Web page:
Music Critic Mark Swed Makes the Case in the LA Times
Swed begins his argument on comparative ground and names the established Western Countries and other developing countries that have ministries of culture. Though we have the National Endowment for the Arts and the National Endowment for the Humanities it is a worthy point that art has no real seat at the table; there is no Cabinate-level agency for culture.
Art is always a difficult if not tricky business, but Swed continues to support his call well. The Art industry, often runs trim in good times and positions are stable. There can be no outsourcing of art jobs. More importantly though is the fact that art can unify people. Art can challenge, it can call out for change, it can humanize those on the margins, and above all art speaks to a people and a time. In this time of harsh division it is only our identity as Americans unites us, and regardless of political party culture is what "makes everything else matter. . . The arts and the humanities help us figure out who we are" individually and collectively (Swed).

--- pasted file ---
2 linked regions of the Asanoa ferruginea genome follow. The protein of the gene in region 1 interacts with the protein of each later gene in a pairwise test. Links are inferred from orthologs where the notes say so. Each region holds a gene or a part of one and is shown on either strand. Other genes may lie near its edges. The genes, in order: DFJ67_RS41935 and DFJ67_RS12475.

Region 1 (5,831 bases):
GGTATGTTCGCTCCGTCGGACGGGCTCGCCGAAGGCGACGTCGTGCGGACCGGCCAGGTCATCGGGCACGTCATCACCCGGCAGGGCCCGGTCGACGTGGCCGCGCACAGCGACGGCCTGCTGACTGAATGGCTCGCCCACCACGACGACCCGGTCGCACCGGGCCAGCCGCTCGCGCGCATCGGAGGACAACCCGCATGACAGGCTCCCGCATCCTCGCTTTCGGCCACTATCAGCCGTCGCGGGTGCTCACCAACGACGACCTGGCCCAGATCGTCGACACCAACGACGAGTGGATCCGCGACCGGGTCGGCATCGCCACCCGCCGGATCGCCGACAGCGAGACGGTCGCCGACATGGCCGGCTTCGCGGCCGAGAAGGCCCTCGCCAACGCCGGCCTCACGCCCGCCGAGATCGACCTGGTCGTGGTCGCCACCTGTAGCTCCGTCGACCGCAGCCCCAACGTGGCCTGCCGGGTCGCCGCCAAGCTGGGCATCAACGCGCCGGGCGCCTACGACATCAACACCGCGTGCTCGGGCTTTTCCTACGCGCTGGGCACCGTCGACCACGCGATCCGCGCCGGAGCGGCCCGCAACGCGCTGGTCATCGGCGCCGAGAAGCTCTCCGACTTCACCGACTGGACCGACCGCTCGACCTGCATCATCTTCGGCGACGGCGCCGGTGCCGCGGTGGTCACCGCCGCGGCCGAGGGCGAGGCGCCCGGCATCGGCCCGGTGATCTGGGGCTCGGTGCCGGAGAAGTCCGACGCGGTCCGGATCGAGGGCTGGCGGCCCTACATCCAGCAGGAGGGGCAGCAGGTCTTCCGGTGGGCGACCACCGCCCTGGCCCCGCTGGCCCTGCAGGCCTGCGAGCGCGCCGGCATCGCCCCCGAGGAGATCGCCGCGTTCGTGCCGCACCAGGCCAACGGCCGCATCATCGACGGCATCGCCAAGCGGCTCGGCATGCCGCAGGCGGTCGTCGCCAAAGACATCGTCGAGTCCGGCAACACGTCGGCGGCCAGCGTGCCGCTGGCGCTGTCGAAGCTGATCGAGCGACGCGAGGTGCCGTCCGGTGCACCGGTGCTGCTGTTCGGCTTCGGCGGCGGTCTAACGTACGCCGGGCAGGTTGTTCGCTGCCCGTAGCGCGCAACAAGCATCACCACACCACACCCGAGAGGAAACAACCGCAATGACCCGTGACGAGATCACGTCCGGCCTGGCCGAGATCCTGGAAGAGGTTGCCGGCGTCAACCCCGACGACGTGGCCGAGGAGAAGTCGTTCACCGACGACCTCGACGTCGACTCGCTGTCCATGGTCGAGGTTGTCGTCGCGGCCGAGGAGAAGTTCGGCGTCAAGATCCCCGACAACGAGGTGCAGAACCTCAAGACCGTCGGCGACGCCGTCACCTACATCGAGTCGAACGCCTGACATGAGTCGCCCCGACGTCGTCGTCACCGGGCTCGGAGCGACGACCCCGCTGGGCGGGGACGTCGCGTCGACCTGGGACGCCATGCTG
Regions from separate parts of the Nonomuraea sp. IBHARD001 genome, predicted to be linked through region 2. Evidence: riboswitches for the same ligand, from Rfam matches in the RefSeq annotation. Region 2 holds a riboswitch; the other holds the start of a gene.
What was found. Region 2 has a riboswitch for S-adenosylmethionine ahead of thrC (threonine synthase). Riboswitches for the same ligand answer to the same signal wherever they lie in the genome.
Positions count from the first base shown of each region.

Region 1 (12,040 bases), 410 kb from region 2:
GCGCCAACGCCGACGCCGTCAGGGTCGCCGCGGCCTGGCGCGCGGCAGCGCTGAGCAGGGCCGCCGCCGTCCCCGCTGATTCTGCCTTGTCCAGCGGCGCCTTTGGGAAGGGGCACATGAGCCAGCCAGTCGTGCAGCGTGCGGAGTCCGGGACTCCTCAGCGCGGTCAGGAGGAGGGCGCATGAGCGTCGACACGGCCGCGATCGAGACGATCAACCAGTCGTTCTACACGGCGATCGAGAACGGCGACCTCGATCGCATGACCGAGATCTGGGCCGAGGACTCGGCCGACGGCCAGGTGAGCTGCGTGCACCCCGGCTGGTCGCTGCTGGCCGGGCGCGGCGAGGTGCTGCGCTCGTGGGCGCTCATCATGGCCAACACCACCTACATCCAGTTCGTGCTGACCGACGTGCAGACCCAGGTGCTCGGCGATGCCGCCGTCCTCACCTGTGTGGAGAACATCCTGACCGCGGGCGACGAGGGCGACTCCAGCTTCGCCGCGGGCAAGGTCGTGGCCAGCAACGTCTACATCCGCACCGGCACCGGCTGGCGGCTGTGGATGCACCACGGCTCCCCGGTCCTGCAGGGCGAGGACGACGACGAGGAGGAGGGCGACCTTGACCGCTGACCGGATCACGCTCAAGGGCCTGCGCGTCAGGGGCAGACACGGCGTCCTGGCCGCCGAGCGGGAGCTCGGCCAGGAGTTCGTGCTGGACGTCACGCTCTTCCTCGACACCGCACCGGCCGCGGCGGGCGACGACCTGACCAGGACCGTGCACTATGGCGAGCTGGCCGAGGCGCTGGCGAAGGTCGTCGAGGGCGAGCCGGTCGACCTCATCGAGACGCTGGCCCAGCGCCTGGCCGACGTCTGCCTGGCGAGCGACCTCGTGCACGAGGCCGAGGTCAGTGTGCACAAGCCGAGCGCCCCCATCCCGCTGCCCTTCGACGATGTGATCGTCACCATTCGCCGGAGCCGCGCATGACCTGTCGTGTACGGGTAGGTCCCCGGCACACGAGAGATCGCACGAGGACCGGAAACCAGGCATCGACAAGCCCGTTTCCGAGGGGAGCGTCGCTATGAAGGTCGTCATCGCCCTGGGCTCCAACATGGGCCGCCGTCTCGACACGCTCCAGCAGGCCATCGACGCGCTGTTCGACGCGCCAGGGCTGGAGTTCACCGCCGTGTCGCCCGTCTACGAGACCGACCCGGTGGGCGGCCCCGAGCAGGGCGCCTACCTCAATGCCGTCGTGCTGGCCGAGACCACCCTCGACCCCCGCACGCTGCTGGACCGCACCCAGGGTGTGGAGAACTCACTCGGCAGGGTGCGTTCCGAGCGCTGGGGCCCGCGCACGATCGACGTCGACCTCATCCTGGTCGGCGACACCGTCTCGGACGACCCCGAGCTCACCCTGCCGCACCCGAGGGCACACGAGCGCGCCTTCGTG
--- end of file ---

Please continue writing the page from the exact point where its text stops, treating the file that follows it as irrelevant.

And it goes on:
Swed aptly calls the arts a political football kicked around by both parties- slashed, ignored, championed, or tabled in political cycles and debates, we are left wondering if indeed it would be beneficial to have a secretary of Culture. While Swed cuts at his own argument a bit admitting that "[he knows] there aren't regular Cabinet meetings anymore where all the secretaries gather around a big table and hash out all the issues of the country." He does leave us wondering at "a perfect White House, where Cabinet officials did often collect, and among them sat a political outsider, a generalist who could offer rich historical insight from the humanities and visionary thinking from the arts."
Full story with suggested nominees in the LA Times